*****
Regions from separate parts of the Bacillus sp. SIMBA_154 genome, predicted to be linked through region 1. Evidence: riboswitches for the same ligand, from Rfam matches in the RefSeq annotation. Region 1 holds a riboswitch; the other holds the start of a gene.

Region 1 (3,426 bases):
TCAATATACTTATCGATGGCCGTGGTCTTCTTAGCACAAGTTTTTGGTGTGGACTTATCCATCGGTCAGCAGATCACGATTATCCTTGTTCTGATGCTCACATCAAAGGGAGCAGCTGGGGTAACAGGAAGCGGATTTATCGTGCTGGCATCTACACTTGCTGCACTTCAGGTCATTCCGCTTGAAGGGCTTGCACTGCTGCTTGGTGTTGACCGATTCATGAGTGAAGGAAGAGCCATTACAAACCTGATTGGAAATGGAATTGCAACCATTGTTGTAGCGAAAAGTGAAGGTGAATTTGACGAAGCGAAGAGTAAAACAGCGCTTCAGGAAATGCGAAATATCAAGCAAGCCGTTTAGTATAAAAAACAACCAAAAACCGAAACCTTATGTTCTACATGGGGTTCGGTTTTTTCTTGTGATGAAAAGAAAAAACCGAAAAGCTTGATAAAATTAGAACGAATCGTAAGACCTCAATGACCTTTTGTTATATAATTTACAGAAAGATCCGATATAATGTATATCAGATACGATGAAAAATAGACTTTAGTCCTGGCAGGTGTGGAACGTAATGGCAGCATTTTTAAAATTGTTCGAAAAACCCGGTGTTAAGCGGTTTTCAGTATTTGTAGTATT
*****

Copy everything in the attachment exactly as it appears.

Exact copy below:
Regions from separate parts of the Bacillus sp. SIMBA_154 genome, predicted to be linked through region 1. Evidence: riboswitches for the same ligand, from Rfam matches in the RefSeq annotation. Region 1 holds a riboswitch; the other holds the start of a gene.

Region 1 (3,426 bases):
TCAATATACTTATCGATGGCCGTGGTCTTCTTAGCACAAGTTTTTGGTGTGGACTTATCCATCGGTCAGCAGATCACGATTATCCTTGTTCTGATGCTCACATCAAAGGGAGCAGCTGGGGTAACAGGAAGCGGATTTATCGTGCTGGCATCTACACTTGCTGCACTTCAGGTCATTCCGCTTGAAGGGCTTGCACTGCTGCTTGGTGTTGACCGATTCATGAGTGAAGGAAGAGCCATTACAAACCTGATTGGAAATGGAATTGCAACCATTGTTGTAGCGAAAAGTGAAGGTGAATTTGACGAAGCGAAGAGTAAAACAGCGCTTCAGGAAATGCGAAATATCAAGCAAGCCGTTTAGTATAAAAAACAACCAAAAACCGAAACCTTATGTTCTACATGGGGTTCGGTTTTTTCTTGTGATGAAAAGAAAAAACCGAAAAGCTTGATAAAATTAGAACGAATCGTAAGACCTCAATGACCTTTTGTTATATAATTTACAGAAAGATCCGATATAATGTATATCAGATACGATGAAAAATAGACTTTAGTCCTGGCAGGTGTGGAACGTAATGGCAGCATTTTTAAAATTGTTCGAAAAACCCGGTGTTAAGCGGTTTTCAGTATTTGTAGTATT